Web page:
The World Bank today pared its 2013 and 2014 economic growth forecasts for China and much of developing East Asia, citing slower growth in the world's most populous nation and weaker commodity prices that hurt exports and investments in countries such as Indonesia.
"Developing East Asia is expanding at a slower pace as China shifts from an export-oriented economy and focuses on domestic demand," the World Bank said in its latest East Asia Pacific Economic Update report.
"Growth in larger middle-income countries including Indonesia, Malaysia, and Thailand is also softening in light of lower investment, lower global commodity prices and lower-than-expected growth of exports," it added.
According to the Washington-based development bank, developing East Asia would expand 7.1 per cent this year and 7.2 per cent in 2014, lower from its April estimate of 7.8 per cent and 7.6 per cent, respectively.
The World Bank said that China's massive, investment-heavy stimulus programme supported by credit expansion had run its course, and policymakers needed to focus on containing the expanding credit growth and tightening financial supervision.
Local government debt, it added, was a concern, given the complexity and opacity of municipal finances, adding they needed to be reformed "with clear rules on borrowing, on allowed sources of borrowing, on debt resolution, and on the disclosure of comprehensive financial accounts by local governments".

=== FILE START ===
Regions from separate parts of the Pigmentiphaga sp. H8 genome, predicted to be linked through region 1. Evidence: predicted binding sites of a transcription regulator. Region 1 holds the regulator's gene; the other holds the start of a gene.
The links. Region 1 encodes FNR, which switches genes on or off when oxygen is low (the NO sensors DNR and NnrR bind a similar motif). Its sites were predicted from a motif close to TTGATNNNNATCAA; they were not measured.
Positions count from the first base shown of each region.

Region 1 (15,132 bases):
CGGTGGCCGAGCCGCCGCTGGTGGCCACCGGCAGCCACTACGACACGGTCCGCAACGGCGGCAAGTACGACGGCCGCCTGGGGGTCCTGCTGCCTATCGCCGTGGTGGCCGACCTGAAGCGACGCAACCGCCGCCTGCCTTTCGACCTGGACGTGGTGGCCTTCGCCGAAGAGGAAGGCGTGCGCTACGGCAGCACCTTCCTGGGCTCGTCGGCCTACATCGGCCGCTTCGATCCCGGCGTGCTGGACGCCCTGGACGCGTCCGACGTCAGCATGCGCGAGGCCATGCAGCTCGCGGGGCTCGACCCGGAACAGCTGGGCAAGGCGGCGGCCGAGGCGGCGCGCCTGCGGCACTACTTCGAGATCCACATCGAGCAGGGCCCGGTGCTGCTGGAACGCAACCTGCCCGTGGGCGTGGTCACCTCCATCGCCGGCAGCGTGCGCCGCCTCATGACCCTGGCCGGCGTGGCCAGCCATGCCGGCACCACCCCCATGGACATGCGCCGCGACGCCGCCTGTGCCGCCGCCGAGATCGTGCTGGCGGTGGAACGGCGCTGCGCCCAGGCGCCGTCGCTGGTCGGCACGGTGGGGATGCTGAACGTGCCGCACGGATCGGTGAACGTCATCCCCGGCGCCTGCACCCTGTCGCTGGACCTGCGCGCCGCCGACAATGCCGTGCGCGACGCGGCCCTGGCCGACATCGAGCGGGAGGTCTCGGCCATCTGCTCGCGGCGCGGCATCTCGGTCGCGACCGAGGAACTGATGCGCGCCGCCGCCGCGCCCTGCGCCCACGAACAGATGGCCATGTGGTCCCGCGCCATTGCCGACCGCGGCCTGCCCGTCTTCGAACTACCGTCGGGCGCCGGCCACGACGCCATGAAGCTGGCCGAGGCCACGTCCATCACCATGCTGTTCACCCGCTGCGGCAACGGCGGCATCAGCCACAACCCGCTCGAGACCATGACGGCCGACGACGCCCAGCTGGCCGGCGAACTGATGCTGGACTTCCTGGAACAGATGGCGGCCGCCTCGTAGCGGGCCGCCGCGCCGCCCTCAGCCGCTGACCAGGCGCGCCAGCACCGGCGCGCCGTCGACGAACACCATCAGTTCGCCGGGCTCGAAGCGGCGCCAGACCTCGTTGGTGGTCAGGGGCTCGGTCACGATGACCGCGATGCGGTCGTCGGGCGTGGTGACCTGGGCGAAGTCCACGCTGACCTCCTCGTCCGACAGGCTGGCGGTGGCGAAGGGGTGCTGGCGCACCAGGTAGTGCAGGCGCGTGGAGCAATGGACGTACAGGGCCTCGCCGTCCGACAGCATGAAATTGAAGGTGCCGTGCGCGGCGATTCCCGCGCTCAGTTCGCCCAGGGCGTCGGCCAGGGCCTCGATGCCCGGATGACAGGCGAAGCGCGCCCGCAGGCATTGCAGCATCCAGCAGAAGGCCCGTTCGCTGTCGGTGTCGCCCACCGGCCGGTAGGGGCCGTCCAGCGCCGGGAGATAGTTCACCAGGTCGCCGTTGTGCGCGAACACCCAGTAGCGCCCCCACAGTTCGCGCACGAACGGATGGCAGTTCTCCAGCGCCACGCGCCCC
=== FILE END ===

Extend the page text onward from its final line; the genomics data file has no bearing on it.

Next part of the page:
China's slowdown came as a reflection of the government's efforts to shift from an export-oriented economy to one that focused on domestic demand.
The growth in larger middle income countries, including Indonesia, Malaysia, and Thailand, was also softening in the backdrop of lower investment, lower global commodity prices and lower-than-expected growth of exports, according to the bank.
The lender said, risks remained related to the restructuring of the Chinese economy.
According to the bank, a bigger-than-expected slowdown in investment could have an adverse effect on the region, especially on suppliers of capital goods and industrial raw materials to China.
"As the recovery picks up in the US, Japan and the Eurozone, with growth accelerating in the second quarter of 2013, developing countries in East Asia stand to benefit because of their high trade shares in the economy," the report said.